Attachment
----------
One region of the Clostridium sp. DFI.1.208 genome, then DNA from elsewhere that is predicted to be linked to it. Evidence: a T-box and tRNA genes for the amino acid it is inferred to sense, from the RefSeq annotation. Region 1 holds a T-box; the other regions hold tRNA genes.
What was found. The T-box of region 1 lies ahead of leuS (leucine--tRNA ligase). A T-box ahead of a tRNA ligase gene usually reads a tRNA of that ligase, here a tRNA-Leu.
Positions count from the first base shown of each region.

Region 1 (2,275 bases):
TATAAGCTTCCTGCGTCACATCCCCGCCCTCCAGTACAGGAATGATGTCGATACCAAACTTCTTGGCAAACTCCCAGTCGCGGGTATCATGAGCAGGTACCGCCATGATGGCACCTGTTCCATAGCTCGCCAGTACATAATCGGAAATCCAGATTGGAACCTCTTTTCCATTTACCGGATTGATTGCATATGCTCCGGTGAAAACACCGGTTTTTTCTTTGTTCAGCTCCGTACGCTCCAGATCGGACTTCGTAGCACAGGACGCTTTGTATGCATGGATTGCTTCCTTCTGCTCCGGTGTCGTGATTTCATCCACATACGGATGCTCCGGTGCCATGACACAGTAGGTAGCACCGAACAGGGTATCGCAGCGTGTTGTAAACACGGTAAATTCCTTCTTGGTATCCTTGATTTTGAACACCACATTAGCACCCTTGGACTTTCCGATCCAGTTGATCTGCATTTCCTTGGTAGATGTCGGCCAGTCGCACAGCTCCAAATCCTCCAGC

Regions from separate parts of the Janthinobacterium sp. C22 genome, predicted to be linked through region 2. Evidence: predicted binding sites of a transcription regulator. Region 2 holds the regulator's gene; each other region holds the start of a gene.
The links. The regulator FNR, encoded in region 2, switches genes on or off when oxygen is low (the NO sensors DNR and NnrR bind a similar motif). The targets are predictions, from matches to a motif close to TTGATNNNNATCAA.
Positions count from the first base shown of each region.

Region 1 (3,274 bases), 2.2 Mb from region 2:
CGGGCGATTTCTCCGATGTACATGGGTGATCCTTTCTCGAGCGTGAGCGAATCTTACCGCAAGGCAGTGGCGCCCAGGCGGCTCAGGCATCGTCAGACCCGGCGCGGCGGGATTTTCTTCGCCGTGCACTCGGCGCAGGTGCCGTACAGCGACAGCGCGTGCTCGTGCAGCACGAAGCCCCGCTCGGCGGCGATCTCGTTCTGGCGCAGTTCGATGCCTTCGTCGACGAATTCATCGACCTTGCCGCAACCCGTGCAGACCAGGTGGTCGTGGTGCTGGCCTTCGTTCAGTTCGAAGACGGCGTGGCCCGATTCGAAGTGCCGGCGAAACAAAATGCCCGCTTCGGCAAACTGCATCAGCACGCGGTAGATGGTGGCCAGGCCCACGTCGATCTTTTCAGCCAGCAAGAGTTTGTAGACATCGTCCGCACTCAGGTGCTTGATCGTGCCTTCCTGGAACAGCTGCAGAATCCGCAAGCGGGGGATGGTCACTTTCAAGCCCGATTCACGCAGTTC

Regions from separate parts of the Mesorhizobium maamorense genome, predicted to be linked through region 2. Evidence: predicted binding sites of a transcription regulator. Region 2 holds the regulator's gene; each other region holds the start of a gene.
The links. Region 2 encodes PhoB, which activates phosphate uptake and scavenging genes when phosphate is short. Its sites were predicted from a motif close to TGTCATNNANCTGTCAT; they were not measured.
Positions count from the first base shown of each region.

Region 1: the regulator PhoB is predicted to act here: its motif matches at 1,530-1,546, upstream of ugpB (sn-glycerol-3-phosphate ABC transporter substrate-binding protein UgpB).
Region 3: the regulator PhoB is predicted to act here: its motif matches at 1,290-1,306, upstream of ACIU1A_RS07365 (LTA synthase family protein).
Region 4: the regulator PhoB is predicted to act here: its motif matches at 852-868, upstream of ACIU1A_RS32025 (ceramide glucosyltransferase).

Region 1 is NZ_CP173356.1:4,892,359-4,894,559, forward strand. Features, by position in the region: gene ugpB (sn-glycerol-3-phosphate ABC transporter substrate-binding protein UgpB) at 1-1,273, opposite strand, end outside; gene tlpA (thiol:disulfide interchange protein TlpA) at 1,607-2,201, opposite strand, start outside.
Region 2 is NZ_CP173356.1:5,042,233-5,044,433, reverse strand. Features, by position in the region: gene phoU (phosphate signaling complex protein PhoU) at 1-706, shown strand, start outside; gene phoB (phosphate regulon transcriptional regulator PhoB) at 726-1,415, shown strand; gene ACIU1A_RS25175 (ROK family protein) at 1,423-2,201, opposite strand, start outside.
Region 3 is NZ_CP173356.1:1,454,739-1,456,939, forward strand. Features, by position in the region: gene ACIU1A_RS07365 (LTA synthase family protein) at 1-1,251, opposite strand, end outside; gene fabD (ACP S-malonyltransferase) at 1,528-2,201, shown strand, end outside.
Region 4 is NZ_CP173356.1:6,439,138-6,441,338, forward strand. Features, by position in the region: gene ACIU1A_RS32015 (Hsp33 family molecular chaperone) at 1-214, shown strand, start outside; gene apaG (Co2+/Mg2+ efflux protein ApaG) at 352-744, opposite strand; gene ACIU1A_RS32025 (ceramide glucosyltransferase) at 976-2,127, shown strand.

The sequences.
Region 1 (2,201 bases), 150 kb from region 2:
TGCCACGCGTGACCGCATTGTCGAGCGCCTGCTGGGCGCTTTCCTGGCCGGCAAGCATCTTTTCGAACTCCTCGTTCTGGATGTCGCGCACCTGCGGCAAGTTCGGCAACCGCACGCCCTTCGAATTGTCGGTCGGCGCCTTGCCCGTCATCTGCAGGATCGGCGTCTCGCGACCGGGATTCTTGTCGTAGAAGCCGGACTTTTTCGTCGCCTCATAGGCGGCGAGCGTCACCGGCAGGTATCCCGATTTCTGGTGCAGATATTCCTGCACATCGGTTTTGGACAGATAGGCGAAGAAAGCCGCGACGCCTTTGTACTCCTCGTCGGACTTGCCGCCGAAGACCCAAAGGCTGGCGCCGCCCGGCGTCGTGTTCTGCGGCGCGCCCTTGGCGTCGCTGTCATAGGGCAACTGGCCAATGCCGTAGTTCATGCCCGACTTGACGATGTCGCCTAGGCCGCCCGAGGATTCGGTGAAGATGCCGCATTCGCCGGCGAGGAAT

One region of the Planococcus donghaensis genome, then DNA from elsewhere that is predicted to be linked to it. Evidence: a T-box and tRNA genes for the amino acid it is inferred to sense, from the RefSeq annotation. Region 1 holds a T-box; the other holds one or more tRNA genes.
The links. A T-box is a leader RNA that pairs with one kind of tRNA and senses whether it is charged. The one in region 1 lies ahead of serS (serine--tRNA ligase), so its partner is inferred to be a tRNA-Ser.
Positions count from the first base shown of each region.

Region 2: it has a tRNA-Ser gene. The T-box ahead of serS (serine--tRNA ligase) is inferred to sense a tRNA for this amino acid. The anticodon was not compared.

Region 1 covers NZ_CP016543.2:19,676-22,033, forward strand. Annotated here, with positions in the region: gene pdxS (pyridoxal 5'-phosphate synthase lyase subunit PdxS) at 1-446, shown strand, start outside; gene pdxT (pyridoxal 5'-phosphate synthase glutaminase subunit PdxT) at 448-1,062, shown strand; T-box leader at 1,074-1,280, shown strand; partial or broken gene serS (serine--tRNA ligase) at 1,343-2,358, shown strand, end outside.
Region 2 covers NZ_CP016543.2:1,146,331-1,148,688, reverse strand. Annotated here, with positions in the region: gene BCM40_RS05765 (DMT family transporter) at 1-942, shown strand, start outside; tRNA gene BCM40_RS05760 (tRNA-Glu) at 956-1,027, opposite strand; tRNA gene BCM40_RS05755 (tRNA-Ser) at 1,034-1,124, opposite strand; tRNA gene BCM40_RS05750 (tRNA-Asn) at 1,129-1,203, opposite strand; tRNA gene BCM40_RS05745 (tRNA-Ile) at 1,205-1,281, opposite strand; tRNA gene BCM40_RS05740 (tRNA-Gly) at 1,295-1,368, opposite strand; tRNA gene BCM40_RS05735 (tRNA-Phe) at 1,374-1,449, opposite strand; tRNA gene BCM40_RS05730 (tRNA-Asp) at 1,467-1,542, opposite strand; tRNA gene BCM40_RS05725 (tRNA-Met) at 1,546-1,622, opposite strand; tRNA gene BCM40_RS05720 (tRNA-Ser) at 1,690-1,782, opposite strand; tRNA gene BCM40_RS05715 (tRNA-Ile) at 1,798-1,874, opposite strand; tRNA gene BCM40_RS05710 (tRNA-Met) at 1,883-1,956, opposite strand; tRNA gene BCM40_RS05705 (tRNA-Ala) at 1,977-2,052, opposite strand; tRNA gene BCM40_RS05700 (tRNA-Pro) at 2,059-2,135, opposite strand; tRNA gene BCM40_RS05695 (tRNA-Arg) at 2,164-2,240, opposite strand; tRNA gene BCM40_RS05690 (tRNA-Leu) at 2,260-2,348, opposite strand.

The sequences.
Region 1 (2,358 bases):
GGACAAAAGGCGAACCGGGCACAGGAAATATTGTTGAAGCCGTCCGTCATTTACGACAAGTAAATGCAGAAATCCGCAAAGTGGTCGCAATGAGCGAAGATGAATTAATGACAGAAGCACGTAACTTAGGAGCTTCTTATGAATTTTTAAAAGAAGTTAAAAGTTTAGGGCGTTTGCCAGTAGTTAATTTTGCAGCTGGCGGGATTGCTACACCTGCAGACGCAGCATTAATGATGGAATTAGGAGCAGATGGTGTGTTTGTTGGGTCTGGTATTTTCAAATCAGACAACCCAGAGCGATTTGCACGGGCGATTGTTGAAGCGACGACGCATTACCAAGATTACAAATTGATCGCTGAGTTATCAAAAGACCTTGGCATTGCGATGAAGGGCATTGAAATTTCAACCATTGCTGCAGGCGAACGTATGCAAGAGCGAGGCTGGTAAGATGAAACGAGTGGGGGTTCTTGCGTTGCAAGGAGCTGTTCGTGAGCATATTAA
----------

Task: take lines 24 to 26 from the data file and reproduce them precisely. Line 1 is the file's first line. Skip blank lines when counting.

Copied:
One region of the Planococcus donghaensis genome, then DNA from elsewhere that is predicted to be linked to it. Evidence: a T-box and tRNA genes for the amino acid it is inferred to sense, from the RefSeq annotation. Region 1 holds a T-box; the other holds one or more tRNA genes.
The links. A T-box is a leader RNA that pairs with one kind of tRNA and senses whether it is charged. The one in region 1 lies ahead of serS (serine--tRNA ligase), so its partner is inferred to be a tRNA-Ser.
Positions count from the first base shown of each region.